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Friday, November 15, 2013

New course turns learning ‘Inside-Out’
for college students, Blackburn inmates


UK students and Blackburn Correctional Complex students meet once a week at the minimum-security prison in Lexington. (Photo from UKNow)


By Ann Blackford
Special to KyForward

A new course at the University of Kentucky is putting 16 college students behind prison walls once a week.

The students are participating in a unique learning opportunity this semester with incarcerated individuals from Kentucky’s Blackburn Correctional Complex, a minimum-security Lexington prison.

UK College of Social Work and Department of Sociology are partnering with the Kentucky Department of Corrections to pilot the course called “Drugs and Crime, An Inside-Out Prison Exchange Program Course.” The course, which meets once a week, brings the two groups together to study as peers at Blackburn.

The course examines the use and abuse of alcohol and drugs through the lens of sociological analysis and a social work framework for policy and treatment. Throughout the semester, students read more than 400 pages, write 10 reflection papers, create group presentations, and write a 15-20 page final paper. By the end of the semester, students will have an understanding of issues surrounding: 1) addiction and health, 2) criminalization of drug use, and 3) system responses to drugs and crime.


The course is part of the international Inside-Out Prison Exchange Program. (Photo from UKNow)

The Inside-Out Prison Exchange Program was developed in 1997 at Temple University and founded on the premise that incarcerated individuals and college students had a significant amount to learn from each other when studying together as peers in the same environment. The program is currently successfully operating in more than 300 prison institutions and college/university programs worldwide, and this is the first semester at UK.

Carrie Oser, associate professor in the Department of Sociology and Michele Staton-Tindall, associate professor in the College of Social Work serve as instructors for the course. Both say that the Kentucky Department of Corrections has been very supportive of the Inside-Out Program and forward-thinking as they look for learning opportunities for students.

“I wanted to teach an Inside-Out course because as a sociologist, I believe it’s important to examine social problems like drugs and crime from multiple perspectives, as it could ultimately promote social change,” Oser said.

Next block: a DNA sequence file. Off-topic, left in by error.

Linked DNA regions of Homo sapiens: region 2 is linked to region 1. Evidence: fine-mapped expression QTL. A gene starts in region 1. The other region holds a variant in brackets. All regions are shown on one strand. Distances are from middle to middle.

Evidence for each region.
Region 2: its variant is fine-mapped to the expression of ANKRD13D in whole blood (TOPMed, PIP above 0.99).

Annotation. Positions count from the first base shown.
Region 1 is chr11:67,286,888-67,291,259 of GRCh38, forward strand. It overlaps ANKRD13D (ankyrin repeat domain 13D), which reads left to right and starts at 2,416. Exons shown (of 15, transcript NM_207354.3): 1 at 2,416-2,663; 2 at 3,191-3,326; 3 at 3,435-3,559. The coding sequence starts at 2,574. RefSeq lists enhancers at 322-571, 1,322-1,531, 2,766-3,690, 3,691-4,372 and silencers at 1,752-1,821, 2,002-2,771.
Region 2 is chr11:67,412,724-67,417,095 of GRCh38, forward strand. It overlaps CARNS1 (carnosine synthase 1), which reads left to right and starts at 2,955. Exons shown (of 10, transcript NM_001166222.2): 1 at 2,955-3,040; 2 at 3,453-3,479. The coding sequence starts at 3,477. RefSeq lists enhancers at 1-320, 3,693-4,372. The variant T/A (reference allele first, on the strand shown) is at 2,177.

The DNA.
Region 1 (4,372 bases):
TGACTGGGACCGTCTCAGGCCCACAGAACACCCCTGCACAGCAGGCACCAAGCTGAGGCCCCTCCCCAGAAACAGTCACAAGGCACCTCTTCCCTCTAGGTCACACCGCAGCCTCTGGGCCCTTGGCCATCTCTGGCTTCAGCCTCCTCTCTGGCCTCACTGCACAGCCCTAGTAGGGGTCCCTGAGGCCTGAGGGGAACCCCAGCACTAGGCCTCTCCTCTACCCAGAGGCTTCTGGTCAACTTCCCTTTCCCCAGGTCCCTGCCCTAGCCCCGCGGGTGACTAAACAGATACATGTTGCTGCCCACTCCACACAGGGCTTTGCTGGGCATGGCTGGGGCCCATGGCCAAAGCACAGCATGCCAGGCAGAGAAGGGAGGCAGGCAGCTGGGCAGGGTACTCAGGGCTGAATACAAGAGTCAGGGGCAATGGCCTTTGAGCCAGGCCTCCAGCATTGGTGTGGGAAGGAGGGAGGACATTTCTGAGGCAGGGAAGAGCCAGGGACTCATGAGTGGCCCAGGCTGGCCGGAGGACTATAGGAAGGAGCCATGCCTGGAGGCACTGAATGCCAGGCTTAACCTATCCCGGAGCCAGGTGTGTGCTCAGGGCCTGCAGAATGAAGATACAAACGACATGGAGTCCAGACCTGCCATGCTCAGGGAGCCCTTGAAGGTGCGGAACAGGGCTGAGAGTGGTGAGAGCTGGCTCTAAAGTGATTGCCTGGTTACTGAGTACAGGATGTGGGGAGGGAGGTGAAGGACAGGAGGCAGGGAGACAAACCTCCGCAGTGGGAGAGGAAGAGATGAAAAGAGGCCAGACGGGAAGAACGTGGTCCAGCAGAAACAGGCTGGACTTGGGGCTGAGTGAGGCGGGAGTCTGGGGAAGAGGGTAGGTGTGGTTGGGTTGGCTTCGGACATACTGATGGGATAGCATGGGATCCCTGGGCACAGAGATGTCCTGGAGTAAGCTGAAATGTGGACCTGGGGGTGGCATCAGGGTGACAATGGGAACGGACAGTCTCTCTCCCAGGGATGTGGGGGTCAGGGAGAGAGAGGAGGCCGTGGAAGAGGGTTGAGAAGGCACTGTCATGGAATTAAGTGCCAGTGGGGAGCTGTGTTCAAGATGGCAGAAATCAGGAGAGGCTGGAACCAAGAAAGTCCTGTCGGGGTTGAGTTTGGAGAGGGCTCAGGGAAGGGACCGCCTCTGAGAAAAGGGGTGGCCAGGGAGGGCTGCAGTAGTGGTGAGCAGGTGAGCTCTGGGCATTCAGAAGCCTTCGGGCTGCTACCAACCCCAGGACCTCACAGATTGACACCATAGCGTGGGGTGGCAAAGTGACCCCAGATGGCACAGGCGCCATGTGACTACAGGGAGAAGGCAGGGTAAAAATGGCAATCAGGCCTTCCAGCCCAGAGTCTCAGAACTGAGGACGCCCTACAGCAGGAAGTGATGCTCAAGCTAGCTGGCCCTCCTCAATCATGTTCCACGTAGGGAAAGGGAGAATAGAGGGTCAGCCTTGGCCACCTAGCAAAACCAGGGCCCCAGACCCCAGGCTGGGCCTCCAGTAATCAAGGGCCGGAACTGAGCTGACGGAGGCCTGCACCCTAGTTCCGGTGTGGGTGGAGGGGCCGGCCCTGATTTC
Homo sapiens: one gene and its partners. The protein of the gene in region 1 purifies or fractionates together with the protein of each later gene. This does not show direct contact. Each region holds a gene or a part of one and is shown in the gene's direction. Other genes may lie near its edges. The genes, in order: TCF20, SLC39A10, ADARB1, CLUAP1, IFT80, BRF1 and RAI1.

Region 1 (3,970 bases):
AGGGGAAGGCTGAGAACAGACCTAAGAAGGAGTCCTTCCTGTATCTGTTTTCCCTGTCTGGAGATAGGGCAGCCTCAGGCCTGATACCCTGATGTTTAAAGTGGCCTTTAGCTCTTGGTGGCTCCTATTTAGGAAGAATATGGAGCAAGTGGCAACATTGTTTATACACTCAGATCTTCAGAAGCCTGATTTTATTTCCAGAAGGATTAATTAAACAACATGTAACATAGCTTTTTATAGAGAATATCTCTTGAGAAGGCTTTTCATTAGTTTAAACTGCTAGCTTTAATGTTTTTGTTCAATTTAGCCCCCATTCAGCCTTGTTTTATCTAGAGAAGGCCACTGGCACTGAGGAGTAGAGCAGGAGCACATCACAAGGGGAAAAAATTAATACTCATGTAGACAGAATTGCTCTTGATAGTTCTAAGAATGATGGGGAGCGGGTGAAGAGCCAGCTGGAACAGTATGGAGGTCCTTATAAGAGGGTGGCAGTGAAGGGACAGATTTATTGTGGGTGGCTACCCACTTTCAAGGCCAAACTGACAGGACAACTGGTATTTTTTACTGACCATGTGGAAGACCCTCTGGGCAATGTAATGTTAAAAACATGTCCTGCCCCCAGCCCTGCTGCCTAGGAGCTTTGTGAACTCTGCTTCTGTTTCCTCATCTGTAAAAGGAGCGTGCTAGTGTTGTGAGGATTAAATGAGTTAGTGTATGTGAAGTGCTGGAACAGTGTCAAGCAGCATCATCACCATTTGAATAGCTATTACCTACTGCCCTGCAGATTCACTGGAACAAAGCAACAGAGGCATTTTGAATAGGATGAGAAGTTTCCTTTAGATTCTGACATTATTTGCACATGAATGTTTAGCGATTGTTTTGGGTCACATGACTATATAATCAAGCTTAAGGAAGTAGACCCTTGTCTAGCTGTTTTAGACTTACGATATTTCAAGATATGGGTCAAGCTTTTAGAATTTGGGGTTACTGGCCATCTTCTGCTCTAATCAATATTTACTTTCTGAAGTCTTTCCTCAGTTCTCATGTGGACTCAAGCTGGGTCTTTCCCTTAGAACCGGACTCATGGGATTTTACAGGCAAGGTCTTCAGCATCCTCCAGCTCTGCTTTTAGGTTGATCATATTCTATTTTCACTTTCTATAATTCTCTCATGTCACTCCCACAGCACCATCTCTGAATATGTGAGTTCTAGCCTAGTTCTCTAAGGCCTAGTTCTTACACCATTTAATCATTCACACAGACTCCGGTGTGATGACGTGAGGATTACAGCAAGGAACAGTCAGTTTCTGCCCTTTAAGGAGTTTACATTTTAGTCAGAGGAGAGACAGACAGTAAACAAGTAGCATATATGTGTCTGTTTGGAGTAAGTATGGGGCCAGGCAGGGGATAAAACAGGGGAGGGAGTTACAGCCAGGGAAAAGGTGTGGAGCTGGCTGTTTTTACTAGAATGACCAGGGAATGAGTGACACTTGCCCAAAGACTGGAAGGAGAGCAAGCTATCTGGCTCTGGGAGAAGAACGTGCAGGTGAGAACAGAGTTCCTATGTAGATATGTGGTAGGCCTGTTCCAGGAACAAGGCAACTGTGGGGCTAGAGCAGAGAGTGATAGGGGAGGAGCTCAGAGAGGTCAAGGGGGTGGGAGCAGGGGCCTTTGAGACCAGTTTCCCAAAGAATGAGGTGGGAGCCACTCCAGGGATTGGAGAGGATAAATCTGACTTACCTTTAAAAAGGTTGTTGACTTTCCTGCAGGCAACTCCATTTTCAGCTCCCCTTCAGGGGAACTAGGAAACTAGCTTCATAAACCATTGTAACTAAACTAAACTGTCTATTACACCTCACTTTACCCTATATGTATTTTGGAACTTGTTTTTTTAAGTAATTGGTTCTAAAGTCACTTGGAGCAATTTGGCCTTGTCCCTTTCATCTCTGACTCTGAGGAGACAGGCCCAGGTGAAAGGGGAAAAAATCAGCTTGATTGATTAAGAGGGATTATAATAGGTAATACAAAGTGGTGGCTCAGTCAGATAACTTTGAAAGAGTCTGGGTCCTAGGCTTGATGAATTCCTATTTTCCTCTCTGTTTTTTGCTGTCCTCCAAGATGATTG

“The class focuses on reasons underlying addiction and the consequences of addiction for individuals, families, communities, and systems,” Staton-Tindall added. “This class provides a tremendous opportunity for students to sit together and understand different viewpoints on these experiences — an opportunity that reaches beyond traditional classrooms to begin to understand how different life experiences actually shape learning.”


The course brings together 16 UK students and 16 inmates from Blackburn. (Photo from UKNow)

At the end of the semester, a closing ceremony is planned to celebrate the students’ accomplishments. Officials from the Kentucky Department of Corrections, Blackburn and UK will attend and listen as students present their course projects and papers and discuss their perspectives about the course.

So far, student feedback has been highly supportive. Rachel, a UK “outside” student said, “This class has meant more than I could have ever hoped. It’s shattered my biases. This has been the most influential and meaningful class of my undergraduate career.”

Likewise, John, an “inside” Blackburn student, had lots of praise for the class. “I look forward to this class every week because I am learning about the correlation between drugs and crime,” he said. “It is interesting to receive feedback from others and get their point of view. I love to read and the readings for the class each week are awesome!”

The instructors share the students’ enthusiasm. “This is hands-down the most fun I’ve ever had in the classroom,” Staton-Tindall said. “The students’ quest for learning and their dedication to not only the material but to the experience is so encouraging to see. It’s truly a rewarding experience for everyone involved in the class.”

“Teaching an Inside-Out course has been the most rewarding teaching experience in my career,” Oser said. “I truly believe it will be the course that has the single greatest influence on students’ future educational and career pursuits.”

Ann Blackford is a senior information specialist at the University of Kentucky.



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